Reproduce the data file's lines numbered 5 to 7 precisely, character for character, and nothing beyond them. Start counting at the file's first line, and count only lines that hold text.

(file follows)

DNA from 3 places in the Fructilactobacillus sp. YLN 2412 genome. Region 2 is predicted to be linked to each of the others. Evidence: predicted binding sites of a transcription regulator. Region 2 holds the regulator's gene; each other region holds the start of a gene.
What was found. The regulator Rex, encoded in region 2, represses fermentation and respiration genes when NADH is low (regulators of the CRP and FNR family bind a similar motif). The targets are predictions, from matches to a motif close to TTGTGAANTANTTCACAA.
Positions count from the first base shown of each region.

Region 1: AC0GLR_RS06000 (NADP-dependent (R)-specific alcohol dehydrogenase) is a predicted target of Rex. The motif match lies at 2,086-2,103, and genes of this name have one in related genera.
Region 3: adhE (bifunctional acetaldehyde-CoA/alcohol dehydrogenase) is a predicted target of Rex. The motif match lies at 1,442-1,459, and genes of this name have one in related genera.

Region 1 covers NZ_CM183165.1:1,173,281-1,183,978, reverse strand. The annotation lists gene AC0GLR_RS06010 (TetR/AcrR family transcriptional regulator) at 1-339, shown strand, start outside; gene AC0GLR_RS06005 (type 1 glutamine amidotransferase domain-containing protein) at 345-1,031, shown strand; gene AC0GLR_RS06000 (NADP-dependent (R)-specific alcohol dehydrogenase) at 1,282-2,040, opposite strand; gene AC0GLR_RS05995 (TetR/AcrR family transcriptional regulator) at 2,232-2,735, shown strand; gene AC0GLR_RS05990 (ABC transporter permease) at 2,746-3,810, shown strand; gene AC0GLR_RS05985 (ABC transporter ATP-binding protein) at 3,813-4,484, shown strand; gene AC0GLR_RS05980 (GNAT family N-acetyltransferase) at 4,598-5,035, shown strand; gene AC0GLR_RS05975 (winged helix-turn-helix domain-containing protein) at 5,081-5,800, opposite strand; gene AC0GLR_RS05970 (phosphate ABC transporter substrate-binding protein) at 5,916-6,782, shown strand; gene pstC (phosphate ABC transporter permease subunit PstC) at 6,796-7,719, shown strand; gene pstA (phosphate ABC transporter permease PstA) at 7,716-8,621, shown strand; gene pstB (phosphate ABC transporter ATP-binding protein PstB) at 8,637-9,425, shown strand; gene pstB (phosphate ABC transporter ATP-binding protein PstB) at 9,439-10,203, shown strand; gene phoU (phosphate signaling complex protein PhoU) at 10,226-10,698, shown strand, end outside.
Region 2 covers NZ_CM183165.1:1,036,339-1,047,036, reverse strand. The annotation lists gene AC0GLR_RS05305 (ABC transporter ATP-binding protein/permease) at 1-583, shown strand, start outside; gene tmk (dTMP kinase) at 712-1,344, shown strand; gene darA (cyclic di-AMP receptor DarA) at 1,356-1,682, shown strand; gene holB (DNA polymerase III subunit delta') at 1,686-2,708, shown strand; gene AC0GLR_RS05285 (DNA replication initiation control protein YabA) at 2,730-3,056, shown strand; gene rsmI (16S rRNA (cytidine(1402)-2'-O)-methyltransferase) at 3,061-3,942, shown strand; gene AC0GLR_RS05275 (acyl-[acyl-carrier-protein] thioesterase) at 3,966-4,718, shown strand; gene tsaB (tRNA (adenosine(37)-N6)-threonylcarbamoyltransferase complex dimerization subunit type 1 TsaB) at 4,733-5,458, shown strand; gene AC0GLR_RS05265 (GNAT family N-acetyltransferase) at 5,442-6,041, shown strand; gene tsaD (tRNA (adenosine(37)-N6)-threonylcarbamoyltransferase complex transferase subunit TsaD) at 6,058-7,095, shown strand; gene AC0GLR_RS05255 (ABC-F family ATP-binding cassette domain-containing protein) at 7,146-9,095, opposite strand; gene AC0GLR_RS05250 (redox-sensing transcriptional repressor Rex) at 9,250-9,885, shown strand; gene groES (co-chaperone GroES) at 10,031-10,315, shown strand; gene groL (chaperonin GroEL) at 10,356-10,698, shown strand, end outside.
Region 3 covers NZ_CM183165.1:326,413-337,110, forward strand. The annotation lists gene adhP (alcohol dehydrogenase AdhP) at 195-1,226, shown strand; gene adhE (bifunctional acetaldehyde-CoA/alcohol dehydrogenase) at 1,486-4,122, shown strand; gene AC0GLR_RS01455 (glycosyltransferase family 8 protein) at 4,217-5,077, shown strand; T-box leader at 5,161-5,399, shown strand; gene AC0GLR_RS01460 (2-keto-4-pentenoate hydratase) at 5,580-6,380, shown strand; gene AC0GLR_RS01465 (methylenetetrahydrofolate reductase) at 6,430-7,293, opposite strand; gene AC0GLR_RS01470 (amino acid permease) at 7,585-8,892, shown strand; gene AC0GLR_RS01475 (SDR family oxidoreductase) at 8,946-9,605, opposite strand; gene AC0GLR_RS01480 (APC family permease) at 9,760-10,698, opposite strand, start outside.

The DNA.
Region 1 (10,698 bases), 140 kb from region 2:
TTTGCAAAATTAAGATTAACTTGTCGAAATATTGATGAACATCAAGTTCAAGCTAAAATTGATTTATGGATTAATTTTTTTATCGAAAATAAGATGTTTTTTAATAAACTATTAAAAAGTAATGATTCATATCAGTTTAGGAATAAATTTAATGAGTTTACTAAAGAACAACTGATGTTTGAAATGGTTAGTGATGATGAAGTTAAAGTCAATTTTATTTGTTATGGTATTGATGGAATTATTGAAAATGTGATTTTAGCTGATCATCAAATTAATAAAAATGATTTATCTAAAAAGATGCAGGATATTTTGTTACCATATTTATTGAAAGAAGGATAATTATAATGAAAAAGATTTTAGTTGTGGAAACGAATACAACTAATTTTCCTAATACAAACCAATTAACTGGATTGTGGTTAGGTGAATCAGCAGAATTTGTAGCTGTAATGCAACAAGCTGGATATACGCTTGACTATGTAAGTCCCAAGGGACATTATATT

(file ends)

Region 3: adhE (bifunctional acetaldehyde-CoA/alcohol dehydrogenase) is a predicted target of Rex. The motif match lies at 1,442-1,459, and genes of this name have one in related genera.

Region 1 covers NZ_CM183165.1:1,173,281-1,183,978, reverse strand. The annotation lists gene AC0GLR_RS06010 (TetR/AcrR family transcriptional regulator) at 1-339, shown strand, start outside; gene AC0GLR_RS06005 (type 1 glutamine amidotransferase domain-containing protein) at 345-1,031, shown strand; gene AC0GLR_RS06000 (NADP-dependent (R)-specific alcohol dehydrogenase) at 1,282-2,040, opposite strand; gene AC0GLR_RS05995 (TetR/AcrR family transcriptional regulator) at 2,232-2,735, shown strand; gene AC0GLR_RS05990 (ABC transporter permease) at 2,746-3,810, shown strand; gene AC0GLR_RS05985 (ABC transporter ATP-binding protein) at 3,813-4,484, shown strand; gene AC0GLR_RS05980 (GNAT family N-acetyltransferase) at 4,598-5,035, shown strand; gene AC0GLR_RS05975 (winged helix-turn-helix domain-containing protein) at 5,081-5,800, opposite strand; gene AC0GLR_RS05970 (phosphate ABC transporter substrate-binding protein) at 5,916-6,782, shown strand; gene pstC (phosphate ABC transporter permease subunit PstC) at 6,796-7,719, shown strand; gene pstA (phosphate ABC transporter permease PstA) at 7,716-8,621, shown strand; gene pstB (phosphate ABC transporter ATP-binding protein PstB) at 8,637-9,425, shown strand; gene pstB (phosphate ABC transporter ATP-binding protein PstB) at 9,439-10,203, shown strand; gene phoU (phosphate signaling complex protein PhoU) at 10,226-10,698, shown strand, end outside.
Region 2 covers NZ_CM183165.1:1,036,339-1,047,036, reverse strand. The annotation lists gene AC0GLR_RS05305 (ABC transporter ATP-binding protein/permease) at 1-583, shown strand, start outside; gene tmk (dTMP kinase) at 712-1,344, shown strand; gene darA (cyclic di-AMP receptor DarA) at 1,356-1,682, shown strand; gene holB (DNA polymerase III subunit delta') at 1,686-2,708, shown strand; gene AC0GLR_RS05285 (DNA replication initiation control protein YabA) at 2,730-3,056, shown strand; gene rsmI (16S rRNA (cytidine(1402)-2'-O)-methyltransferase) at 3,061-3,942, shown strand; gene AC0GLR_RS05275 (acyl-[acyl-carrier-protein] thioesterase) at 3,966-4,718, shown strand; gene tsaB (tRNA (adenosine(37)-N6)-threonylcarbamoyltransferase complex dimerization subunit type 1 TsaB) at 4,733-5,458, shown strand; gene AC0GLR_RS05265 (GNAT family N-acetyltransferase) at 5,442-6,041, shown strand; gene tsaD (tRNA (adenosine(37)-N6)-threonylcarbamoyltransferase complex transferase subunit TsaD) at 6,058-7,095, shown strand; gene AC0GLR_RS05255 (ABC-F family ATP-binding cassette domain-containing protein) at 7,146-9,095, opposite strand; gene AC0GLR_RS05250 (redox-sensing transcriptional repressor Rex) at 9,250-9,885, shown strand; gene groES (co-chaperone GroES) at 10,031-10,315, shown strand; gene groL (chaperonin GroEL) at 10,356-10,698, shown strand, end outside.